How the British Betrayal of an African Chieftain Explains the Origins of Ugandan Jewry

Aug. 24 2022

The recent documentary Shalom Putti gets the second half of its title from the name of a remote farming village in eastern Uganda, whose residents are strictly observant adherents of Judaism, although they are still in the process of obtaining formal recognition of their status from the Israeli rabbinate. Dina Gold recounts their story:

Semei Kakungulu was a warrior and tribal leader of Buganda [a kingdom roughly congruent with modern-day Uganda], who, during the 1880s, converted to Christianity under the tutelage of a Protestant missionary. The British, eager to bring the eastern part of the country under their rule, sought Kakungulu’s assistance in conquering two areas outside the Bugandan empire (Bukedi and Busoga). Kakungulu believed he would become king of Bukedi and Busoga, but the British colonial rulers refused to grant him that title and chose, instead, to administer the areas through colonial civil servants.

Disillusioned with Christianity, which Kakungulu came to believe was not following the Bible accurately (he pointed to the fact that Jesus was buried on a Friday and Mary and the disciples did not visit the tomb on the Sabbath but waited until Sunday), . . . in 1919 he founded a Jewish community called the Abayudaya (People of Judah).

Initially, Kakungulu’s definition of Judaism was simply practicing circumcision and observing the Sabbath. In 1922, he published a 90-page book of rules and prayers to deepen the community’s understanding of the tenets and rituals of Judaism. Today that community numbers more than 2,000—of which about 250 live in Putti.

As this engaging documentary vividly illustrates, Putti [today] has synagogues, a working mikveh, mezuzahs affixed to the doorposts, menorahs, Stars of David, and Israeli flags. The children attend the Jonathan Netanyahu Memorial School (named for Benjamin Netanyahu’s late commando brother, killed during the Entebbe rescue mission). The inhabitants keep kosher, read Hebrew, sing Israeli songs, circumcise their sons, wear tzizit and kippot, observe Shabbat, Passover, and Yom Kippur, and are fully Jewish in their religious and daily lives.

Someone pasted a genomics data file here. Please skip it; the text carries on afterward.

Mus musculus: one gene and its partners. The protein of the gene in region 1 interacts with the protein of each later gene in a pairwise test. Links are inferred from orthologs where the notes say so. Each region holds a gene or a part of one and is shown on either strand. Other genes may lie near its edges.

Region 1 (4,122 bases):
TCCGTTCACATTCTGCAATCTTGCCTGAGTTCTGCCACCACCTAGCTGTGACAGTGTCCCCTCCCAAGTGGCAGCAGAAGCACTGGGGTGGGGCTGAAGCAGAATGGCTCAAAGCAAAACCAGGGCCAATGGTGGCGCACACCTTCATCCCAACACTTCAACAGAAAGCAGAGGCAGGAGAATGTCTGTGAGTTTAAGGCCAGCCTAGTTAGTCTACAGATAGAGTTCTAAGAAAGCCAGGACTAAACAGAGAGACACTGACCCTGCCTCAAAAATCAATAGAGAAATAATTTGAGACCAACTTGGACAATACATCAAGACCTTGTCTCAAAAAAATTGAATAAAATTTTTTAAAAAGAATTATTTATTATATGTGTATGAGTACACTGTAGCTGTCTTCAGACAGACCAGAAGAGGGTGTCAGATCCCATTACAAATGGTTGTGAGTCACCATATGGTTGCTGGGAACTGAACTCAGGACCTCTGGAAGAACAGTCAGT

Read more at Moment

More about: African Jewry, Conversion, Entebbe, Uganda


Israel Is Courting Saudi Arabia by Confronting Iran

Most likely, it was the Israeli Air Force that attacked eastern Syria Monday night, apparently destroying a convoy carrying Iranian weapons. Yoav Limor comments:

Israel reportedly carried out 32 attacks in Syria in 2022, and since early 2023 it has already struck 25 times in the country—at the very least. . . . The Iranian-Israeli clash stands out in the wake of the dramatic events in the region, chiefly among them is the effort to strike a normalization deal between Israel and Saudi Arabia, and later on with various other Muslim-Sunni states. Iran is trying to torpedo this process and has even publicly warned Saudi Arabia not to “gamble on a losing horse” because Israel’s demise is near. Riyadh is unlikely to heed that demand, for its own reasons.

Despite the thaw in relations between the kingdom and the Islamic Republic—including the exchange of ambassadors—the Saudis remain very suspicious of the Iranians. A strategic manifestation of that is that Riyadh is trying to forge a defense pact with the U.S.; a tactical manifestation took place this week when Saudi soccer players refused to play a match in Iran because of a bust of the former Revolutionary Guard commander Qassem Suleimani, [a master terrorist whose militias have wreaked havoc throughout the Middle East, including within Saudi borders].

Of course, Israel is trying to bring Saudi Arabia into its orbit and to create a strong common front against Iran. The attack in Syria is ostensibly unrelated to the normalization process and is meant to prevent the terrorists on Israel’s northern border from laying their hands on sophisticated arms, but it nevertheless serves as a clear reminder for Riyadh that it must not scale back its fight against the constant danger posed by Iran.

Read more at Israel Hayom

More about: Iran, Israeli Security, Saudi Arabia, Syria